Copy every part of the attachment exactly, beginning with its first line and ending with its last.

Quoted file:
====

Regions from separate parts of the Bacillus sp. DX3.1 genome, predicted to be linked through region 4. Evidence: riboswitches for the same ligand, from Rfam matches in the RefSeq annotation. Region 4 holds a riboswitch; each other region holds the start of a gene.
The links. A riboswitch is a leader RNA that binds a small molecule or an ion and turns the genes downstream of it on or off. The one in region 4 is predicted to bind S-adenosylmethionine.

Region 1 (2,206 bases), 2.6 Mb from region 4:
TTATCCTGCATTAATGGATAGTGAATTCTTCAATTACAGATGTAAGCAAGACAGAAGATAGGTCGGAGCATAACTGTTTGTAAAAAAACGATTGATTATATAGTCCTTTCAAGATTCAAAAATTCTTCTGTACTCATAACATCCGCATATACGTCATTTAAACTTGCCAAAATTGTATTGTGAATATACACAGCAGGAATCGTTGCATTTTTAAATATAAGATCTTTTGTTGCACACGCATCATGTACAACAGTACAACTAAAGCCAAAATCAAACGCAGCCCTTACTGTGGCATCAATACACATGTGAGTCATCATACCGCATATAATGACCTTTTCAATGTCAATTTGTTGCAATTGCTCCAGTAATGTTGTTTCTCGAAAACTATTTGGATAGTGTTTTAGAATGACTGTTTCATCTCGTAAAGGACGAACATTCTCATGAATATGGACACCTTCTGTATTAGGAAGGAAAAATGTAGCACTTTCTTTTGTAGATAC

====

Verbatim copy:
Regions from separate parts of the Bacillus sp. DX3.1 genome, predicted to be linked through region 4. Evidence: riboswitches for the same ligand, from Rfam matches in the RefSeq annotation. Region 4 holds a riboswitch; each other region holds the start of a gene.
The links. A riboswitch is a leader RNA that binds a small molecule or an ion and turns the genes downstream of it on or off. The one in region 4 is predicted to bind S-adenosylmethionine.

Region 1 (2,206 bases), 2.6 Mb from region 4:
TTATCCTGCATTAATGGATAGTGAATTCTTCAATTACAGATGTAAGCAAGACAGAAGATAGGTCGGAGCATAACTGTTTGTAAAAAAACGATTGATTATATAGTCCTTTCAAGATTCAAAAATTCTTCTGTACTCATAACATCCGCATATACGTCATTTAAACTTGCCAAAATTGTATTGTGAATATACACAGCAGGAATCGTTGCATTTTTAAATATAAGATCTTTTGTTGCACACGCATCATGTACAACAGTACAACTAAAGCCAAAATCAAACGCAGCCCTTACTGTGGCATCAATACACATGTGAGTCATCATACCGCATATAATGACCTTTTCAATGTCAATTTGTTGCAATTGCTCCAGTAATGTTGTTTCTCGAAAACTATTTGGATAGTGTTTTAGAATGACTGTTTCATCTCGTAAAGGACGAACATTCTCATGAATATGGACACCTTCTGTATTAGGAAGGAAAAATGTAGCACTTTCTTTTGTAGATAC